But the delays are an implicit reminder that nothing is certain about the outcome of the Trump trials, and any strategy to defeat Trump should not be premised on help from the judiciary.

Delay is the name of the game, and judges and Justices seem all too eager to play along.

New: Trump flip-flopped on a possible TikTok ban because he wants to try to drive a wedge between Biden and young voters. Here's how he plans to do it with some thoughts on how to fight back

— Dan Pfeiffer (@danpfeiffer) March 14, 2024

Philip Bump/The Washington Post:

Polling won’t tell you who will win in November, but it’s not meant to

So let’s use the occasion of Biden’s comments to do three things. First, let’s establish that polling is an effective way to measure public opinion. Second, let’s clarify that does not mean that a poll conducted today will accurately capture who will win the presidential election. And third, let’s further clarify that even the last polls conducted before this year’s election will almost certainly show no more than who is more likely to win.

Those three things might seem contradictory, but they are not. If you use a paper map to plan your route to your destination, you’ll have a good sense of how long it will take. You should not, however, assume that it will provide you with a Google Maps-like estimate of your arrival time to the minute. It’s not real-time, for one thing, and it’s simply not designed to be as precise.

An anti-fascist consensus, reimagined?   Biden’s State of the Union offered a vision of what it means to “defend democracy” that should, if taken seriously, transform America – and help re-think liberalism – rather than just restore pre-Trump “normalcy” (link in bio):   🧵1/

— Thomas Zimmer (@tzimmer_history) March 13, 2024

Greg Sargent/The New Republic:

Trump Is the Big Loser as the GOP’s Impeachment Farce Implodes

The case against Trump is based on things that actually happened, while the case against Biden is based largely on inventions.

That might seem counterintuitive. What does Trump’s culpability have to do with the case against Biden? Yet step back a bit and the dynamic becomes clear: The GOP arguments for impeaching Biden are revealed at their most absurd when the two cases are laid side by side.

What’s more, when the GOP’s game is fully exposed—that it’s not just about hatching fake evidence of crimes by Biden but also about muddying the waters around evidence of crimes by Trump that is very real—that’s when the GOP posture becomes most indefensible.

Signs of this dynamic are everywhere. On Tuesday, the House Judiciary Committee held a hearing that purported to grill Robert Hur, the special counsel who recently released a report exonerating Biden that also contained damning but gratuitous claims about his age and memory...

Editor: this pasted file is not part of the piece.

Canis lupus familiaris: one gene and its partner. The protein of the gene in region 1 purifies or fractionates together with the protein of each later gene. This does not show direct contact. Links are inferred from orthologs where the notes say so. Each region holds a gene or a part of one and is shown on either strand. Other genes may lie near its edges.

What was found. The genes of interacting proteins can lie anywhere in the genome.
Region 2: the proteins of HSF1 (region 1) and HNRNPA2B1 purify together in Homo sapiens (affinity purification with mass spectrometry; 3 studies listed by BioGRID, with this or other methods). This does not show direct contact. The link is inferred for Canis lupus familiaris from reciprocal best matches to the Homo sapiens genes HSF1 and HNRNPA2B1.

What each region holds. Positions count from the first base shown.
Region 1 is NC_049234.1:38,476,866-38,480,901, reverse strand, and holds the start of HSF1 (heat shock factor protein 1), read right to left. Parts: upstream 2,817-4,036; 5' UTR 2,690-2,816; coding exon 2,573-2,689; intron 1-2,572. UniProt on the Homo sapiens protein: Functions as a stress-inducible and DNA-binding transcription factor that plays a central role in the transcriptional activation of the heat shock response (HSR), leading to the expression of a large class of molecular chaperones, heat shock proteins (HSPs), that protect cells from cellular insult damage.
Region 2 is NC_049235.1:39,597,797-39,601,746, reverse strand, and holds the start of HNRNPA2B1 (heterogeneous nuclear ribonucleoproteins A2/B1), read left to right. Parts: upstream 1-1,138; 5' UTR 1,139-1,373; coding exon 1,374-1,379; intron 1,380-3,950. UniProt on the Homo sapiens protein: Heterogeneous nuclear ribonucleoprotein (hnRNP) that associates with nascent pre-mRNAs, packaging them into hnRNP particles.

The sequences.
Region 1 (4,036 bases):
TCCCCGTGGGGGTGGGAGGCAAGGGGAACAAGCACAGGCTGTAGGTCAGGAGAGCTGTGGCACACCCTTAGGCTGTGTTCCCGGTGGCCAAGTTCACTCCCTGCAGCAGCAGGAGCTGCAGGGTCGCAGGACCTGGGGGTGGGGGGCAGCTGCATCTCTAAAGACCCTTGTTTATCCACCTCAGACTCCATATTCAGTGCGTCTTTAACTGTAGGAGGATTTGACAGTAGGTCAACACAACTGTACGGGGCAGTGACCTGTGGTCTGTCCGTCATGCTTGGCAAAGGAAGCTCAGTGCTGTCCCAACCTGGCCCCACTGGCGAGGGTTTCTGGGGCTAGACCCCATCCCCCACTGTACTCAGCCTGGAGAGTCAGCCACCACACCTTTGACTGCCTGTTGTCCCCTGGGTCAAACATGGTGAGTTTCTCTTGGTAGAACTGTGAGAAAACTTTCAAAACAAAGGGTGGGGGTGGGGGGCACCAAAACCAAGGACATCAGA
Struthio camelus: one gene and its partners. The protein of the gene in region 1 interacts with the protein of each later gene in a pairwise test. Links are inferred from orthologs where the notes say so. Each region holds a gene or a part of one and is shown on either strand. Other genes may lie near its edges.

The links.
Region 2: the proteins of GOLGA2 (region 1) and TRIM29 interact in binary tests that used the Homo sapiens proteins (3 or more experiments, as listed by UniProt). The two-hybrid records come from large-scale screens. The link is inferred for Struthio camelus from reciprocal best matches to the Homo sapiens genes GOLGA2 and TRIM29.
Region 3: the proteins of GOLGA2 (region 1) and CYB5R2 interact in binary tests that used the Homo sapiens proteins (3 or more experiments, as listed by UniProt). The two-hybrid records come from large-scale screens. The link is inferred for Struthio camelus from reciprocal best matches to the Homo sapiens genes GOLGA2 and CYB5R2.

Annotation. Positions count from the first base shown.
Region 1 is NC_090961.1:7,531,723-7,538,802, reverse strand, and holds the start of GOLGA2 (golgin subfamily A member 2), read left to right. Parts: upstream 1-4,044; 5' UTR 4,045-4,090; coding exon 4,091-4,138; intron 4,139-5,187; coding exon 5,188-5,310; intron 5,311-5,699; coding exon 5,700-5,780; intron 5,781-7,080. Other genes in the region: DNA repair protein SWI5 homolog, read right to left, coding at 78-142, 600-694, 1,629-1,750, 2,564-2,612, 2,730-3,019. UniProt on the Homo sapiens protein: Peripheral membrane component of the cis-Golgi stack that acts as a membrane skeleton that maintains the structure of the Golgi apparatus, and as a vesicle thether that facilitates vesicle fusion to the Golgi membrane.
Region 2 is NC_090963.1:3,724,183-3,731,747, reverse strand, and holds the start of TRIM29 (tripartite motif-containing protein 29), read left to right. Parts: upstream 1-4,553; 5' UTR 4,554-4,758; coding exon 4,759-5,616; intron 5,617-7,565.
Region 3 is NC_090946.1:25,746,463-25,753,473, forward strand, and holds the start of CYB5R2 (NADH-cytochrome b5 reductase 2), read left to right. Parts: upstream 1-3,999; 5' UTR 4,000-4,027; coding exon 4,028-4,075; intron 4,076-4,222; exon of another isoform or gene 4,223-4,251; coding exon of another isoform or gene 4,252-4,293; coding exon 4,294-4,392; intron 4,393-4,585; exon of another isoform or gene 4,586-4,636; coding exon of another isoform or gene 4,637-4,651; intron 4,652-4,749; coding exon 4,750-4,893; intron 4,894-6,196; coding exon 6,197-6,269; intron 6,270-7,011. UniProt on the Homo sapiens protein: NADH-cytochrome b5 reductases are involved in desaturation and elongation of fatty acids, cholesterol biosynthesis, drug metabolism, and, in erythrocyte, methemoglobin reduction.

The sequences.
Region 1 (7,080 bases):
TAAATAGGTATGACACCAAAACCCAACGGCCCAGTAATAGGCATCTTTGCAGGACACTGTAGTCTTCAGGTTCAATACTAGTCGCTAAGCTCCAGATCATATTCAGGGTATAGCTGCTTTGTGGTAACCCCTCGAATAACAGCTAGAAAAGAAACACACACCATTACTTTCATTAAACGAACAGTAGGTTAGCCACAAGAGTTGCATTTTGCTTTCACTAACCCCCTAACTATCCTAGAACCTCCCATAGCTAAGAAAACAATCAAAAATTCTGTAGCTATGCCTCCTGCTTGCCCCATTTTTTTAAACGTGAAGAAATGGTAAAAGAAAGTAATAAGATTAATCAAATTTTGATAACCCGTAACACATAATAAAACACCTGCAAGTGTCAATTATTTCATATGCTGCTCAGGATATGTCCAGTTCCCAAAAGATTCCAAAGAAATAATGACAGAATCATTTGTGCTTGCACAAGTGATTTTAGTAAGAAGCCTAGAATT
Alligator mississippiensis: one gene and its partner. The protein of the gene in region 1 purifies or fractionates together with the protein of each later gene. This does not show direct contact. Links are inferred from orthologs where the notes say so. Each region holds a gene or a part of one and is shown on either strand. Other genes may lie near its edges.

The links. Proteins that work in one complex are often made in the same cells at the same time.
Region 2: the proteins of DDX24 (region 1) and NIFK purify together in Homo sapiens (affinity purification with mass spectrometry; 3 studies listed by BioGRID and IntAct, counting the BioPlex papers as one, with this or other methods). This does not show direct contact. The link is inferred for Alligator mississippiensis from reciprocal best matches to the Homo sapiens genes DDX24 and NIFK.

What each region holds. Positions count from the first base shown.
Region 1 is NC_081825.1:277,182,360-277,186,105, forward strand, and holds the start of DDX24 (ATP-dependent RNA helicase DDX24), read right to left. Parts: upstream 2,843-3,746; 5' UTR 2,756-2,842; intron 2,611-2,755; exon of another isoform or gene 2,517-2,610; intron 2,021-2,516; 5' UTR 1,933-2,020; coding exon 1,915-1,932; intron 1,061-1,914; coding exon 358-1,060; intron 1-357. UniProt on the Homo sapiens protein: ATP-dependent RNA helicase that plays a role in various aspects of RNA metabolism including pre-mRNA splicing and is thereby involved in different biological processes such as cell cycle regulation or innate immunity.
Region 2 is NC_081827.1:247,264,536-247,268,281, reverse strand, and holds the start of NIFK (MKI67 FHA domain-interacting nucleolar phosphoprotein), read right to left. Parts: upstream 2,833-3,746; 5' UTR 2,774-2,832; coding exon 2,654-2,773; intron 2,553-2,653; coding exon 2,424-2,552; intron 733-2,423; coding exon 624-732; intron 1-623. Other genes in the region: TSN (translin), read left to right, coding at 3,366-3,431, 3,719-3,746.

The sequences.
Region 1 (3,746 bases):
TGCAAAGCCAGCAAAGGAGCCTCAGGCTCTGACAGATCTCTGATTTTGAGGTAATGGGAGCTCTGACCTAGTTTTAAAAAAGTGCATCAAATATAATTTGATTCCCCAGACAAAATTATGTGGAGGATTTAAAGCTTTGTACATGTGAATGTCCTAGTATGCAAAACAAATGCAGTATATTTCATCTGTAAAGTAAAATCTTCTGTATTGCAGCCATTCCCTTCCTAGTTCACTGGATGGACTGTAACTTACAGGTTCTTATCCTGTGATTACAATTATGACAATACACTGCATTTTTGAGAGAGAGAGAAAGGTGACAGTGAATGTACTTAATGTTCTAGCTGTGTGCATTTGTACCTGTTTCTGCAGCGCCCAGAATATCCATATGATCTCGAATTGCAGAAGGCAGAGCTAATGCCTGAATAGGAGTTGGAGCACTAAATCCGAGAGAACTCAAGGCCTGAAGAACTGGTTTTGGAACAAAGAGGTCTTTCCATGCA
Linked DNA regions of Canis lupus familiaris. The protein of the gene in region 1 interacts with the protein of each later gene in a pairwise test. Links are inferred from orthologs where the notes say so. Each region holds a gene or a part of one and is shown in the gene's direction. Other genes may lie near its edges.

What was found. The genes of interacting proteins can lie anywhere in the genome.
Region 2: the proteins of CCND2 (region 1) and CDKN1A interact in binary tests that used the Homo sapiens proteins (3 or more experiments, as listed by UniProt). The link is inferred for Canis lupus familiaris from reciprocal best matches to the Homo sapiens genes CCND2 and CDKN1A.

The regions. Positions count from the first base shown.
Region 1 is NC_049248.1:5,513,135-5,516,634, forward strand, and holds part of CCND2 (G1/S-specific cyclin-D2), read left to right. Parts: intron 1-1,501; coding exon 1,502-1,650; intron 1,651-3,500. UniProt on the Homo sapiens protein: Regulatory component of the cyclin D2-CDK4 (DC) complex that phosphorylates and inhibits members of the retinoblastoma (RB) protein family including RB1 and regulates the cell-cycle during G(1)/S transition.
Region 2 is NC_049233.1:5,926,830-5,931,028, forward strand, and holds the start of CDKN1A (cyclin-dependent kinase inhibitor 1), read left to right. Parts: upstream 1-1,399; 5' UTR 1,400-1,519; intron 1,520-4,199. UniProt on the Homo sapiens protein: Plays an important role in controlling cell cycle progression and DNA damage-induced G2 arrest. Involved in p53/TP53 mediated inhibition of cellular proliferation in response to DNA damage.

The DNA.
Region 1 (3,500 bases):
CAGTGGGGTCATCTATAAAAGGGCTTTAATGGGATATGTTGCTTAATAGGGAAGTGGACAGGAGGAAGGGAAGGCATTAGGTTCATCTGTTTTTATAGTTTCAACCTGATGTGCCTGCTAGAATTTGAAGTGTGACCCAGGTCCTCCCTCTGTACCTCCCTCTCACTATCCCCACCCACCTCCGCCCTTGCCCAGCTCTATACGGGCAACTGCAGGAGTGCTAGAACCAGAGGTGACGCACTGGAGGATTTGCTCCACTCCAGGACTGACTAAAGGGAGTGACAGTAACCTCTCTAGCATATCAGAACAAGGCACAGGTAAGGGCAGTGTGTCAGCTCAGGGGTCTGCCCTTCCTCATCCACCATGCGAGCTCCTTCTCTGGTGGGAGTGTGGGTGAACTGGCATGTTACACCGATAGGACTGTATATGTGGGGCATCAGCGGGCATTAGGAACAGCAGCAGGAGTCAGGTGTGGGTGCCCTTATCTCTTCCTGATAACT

But the hearing was largely a bust for Republicans. The savvy observers at Politico’s Playbook called it a “dud” and reported that it has prompted Republicans to look for an “off ramp” from their impeachment push, which turns on a separate set of claims about the Biden family’s business dealings that have also largely collapsed.


As Biden impeachment stalls, House GOP turns to backup plans

While Republicans have considered other paths to antagonize the White House for months, those plans have taken on fresh importance as a vote to impeach seems doomed.

But Republicans are determined not to give up on a push that’s still a high priority for the GOP base — especially since abandoning it altogether could alienate conservatives they need to turn out in November. So they’re exploring backup options to keep the spotlight on so-far-unproven allegations that Biden misused the public offices he’s held to benefit his family’s businesses.

Those Plan Bs include legislative reforms like tighter financial disclosure and foreign lobbying guardrails; criminal referrals for Hunter Biden and others to the Justice Department; a potential lawsuit for DOJ officials’ testimony and calls from some within their conference to just keep investigating, pushing the probe closer to Election Day.

Any of those off-ramps come with risks of their own — namely that they require cooperation from the Senate or the Justice Department — but, the current GOP thinking goes, Republicans would at least have something to show to their anti-Biden voters with their thin majority on the line.

In other words, having made stuff up from the beginning, they continue to make stuff up. I can’t imagine that’s going to satisfy the base, but it’s all they’ve got.

Between his unpopularity and the structural forces against third parties, Menendez would be lucky to get 5% of the vote. #NJsen

— Nathaniel Rakich (@baseballot) March 14, 2024

Cliff Schecter and Tony Michaels on Lt. Gov. Mark Robinson of North Carolina: